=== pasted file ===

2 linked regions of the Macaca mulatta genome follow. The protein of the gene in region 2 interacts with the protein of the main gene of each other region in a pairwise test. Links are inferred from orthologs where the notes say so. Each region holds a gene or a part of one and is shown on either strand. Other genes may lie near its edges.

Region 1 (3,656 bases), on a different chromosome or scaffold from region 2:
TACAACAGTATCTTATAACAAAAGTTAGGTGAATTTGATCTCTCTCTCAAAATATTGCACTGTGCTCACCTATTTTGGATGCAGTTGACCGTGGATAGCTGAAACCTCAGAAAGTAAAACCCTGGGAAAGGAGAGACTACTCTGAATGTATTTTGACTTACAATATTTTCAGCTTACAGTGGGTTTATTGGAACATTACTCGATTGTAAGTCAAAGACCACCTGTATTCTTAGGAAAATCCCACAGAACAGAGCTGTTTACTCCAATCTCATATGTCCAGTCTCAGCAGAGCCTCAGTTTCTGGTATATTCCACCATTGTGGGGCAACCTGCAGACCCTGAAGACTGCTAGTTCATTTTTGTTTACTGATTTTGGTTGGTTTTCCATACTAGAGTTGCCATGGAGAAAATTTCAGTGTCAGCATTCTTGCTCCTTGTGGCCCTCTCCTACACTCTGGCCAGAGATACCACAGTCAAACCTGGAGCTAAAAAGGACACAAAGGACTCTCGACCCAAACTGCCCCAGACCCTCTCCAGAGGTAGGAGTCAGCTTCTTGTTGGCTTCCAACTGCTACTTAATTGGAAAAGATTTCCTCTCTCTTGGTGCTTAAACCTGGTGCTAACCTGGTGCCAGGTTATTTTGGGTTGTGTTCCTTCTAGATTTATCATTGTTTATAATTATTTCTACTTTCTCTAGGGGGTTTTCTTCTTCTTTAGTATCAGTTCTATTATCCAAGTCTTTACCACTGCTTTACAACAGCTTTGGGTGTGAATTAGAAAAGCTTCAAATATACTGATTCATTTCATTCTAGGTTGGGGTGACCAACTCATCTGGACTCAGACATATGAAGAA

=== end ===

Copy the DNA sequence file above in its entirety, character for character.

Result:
2 linked regions of the Macaca mulatta genome follow. The protein of the gene in region 2 interacts with the protein of the main gene of each other region in a pairwise test. Links are inferred from orthologs where the notes say so. Each region holds a gene or a part of one and is shown on either strand. Other genes may lie near its edges.

Region 1 (3,656 bases), on a different chromosome or scaffold from region 2:
TACAACAGTATCTTATAACAAAAGTTAGGTGAATTTGATCTCTCTCTCAAAATATTGCACTGTGCTCACCTATTTTGGATGCAGTTGACCGTGGATAGCTGAAACCTCAGAAAGTAAAACCCTGGGAAAGGAGAGACTACTCTGAATGTATTTTGACTTACAATATTTTCAGCTTACAGTGGGTTTATTGGAACATTACTCGATTGTAAGTCAAAGACCACCTGTATTCTTAGGAAAATCCCACAGAACAGAGCTGTTTACTCCAATCTCATATGTCCAGTCTCAGCAGAGCCTCAGTTTCTGGTATATTCCACCATTGTGGGGCAACCTGCAGACCCTGAAGACTGCTAGTTCATTTTTGTTTACTGATTTTGGTTGGTTTTCCATACTAGAGTTGCCATGGAGAAAATTTCAGTGTCAGCATTCTTGCTCCTTGTGGCCCTCTCCTACACTCTGGCCAGAGATACCACAGTCAAACCTGGAGCTAAAAAGGACACAAAGGACTCTCGACCCAAACTGCCCCAGACCCTCTCCAGAGGTAGGAGTCAGCTTCTTGTTGGCTTCCAACTGCTACTTAATTGGAAAAGATTTCCTCTCTCTTGGTGCTTAAACCTGGTGCTAACCTGGTGCCAGGTTATTTTGGGTTGTGTTCCTTCTAGATTTATCATTGTTTATAATTATTTCTACTTTCTCTAGGGGGTTTTCTTCTTCTTTAGTATCAGTTCTATTATCCAAGTCTTTACCACTGCTTTACAACAGCTTTGGGTGTGAATTAGAAAAGCTTCAAATATACTGATTCATTTCATTCTAGGTTGGGGTGACCAACTCATCTGGACTCAGACATATGAAGAA